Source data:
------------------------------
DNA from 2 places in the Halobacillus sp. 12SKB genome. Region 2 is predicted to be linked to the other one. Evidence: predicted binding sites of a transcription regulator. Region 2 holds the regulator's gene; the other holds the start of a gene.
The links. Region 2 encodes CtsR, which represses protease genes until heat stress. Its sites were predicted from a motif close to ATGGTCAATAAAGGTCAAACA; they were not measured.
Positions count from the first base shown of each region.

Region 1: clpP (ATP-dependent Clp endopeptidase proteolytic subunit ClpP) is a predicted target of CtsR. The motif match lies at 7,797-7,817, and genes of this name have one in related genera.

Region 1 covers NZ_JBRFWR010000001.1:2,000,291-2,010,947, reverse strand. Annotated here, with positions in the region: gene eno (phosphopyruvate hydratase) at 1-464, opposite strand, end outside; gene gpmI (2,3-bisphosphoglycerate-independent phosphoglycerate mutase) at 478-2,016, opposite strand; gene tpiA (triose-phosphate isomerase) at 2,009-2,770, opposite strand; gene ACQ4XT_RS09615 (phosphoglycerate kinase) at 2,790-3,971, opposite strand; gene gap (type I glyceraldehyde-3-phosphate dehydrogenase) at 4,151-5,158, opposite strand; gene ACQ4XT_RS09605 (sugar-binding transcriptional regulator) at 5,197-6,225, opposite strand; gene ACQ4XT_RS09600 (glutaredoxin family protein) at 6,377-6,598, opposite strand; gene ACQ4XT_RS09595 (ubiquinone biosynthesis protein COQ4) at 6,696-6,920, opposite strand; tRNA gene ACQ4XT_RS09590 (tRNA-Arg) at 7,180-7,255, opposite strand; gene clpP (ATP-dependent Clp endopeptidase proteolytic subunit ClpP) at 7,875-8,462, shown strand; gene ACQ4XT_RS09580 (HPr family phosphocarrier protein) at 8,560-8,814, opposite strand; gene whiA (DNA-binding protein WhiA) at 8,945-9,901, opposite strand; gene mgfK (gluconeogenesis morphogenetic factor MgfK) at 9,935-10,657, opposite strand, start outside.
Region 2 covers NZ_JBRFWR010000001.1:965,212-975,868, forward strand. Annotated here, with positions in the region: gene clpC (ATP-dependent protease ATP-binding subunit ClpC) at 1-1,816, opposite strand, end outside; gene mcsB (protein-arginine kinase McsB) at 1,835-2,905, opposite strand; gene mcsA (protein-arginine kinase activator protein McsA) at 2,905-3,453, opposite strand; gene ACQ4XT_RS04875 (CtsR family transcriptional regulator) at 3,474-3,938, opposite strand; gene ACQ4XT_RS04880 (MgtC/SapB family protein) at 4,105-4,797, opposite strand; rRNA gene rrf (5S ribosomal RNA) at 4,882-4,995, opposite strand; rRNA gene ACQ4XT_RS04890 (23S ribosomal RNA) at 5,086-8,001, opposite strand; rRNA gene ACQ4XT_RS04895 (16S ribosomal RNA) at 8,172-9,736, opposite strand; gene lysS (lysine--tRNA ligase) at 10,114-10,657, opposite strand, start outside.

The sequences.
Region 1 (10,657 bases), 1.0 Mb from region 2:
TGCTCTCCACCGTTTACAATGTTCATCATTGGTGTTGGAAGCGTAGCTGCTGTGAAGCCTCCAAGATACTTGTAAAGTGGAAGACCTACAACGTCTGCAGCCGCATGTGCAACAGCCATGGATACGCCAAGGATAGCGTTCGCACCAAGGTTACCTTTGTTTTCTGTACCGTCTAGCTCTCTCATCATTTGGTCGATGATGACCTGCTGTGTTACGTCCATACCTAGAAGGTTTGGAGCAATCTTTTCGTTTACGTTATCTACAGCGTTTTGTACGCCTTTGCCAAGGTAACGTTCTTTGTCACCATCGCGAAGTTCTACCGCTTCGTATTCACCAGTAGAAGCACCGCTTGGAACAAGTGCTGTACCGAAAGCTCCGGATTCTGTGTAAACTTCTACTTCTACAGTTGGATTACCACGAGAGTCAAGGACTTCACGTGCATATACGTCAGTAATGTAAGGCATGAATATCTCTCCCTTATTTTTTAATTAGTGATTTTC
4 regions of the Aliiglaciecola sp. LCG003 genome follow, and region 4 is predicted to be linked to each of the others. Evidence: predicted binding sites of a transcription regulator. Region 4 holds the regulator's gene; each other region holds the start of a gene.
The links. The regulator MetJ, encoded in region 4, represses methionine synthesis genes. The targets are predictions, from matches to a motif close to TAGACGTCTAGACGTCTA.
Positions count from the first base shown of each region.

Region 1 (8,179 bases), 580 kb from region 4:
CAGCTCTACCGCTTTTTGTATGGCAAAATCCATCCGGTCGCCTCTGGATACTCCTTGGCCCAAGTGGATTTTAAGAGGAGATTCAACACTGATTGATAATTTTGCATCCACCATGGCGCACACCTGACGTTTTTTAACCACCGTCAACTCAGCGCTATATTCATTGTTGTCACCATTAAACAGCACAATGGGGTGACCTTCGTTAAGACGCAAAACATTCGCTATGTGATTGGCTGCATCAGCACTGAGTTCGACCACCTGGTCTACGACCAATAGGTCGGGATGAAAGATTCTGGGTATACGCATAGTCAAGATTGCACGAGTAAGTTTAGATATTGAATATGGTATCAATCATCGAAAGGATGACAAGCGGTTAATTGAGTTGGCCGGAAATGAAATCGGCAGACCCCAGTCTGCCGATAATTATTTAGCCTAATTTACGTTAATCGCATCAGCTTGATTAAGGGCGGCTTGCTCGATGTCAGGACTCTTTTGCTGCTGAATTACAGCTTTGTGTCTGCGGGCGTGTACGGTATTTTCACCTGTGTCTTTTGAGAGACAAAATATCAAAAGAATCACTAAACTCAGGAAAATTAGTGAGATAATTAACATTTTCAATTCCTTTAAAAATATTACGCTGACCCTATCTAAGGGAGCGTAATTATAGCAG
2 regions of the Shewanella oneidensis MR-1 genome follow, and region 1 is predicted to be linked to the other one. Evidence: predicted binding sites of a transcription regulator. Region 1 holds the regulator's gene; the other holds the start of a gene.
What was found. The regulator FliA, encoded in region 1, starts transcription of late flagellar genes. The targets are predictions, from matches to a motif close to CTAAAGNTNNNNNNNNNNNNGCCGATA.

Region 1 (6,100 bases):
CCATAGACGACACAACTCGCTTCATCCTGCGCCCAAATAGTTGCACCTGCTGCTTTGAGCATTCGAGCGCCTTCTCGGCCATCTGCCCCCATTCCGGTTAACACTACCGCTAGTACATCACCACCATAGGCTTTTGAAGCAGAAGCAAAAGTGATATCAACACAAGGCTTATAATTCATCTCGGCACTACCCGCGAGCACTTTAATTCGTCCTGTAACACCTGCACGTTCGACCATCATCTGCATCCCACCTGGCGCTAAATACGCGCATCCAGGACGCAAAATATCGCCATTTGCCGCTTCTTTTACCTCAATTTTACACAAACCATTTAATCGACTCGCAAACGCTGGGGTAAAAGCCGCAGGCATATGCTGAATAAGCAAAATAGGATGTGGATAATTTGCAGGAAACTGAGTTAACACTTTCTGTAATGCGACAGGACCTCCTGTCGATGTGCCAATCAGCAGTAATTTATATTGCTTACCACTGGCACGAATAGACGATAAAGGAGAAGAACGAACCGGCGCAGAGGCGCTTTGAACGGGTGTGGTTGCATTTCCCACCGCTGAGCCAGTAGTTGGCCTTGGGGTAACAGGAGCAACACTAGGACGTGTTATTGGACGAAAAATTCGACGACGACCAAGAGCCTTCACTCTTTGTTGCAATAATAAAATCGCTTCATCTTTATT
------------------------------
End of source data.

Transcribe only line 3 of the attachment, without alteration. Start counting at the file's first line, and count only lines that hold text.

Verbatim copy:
Positions count from the first base shown of each region.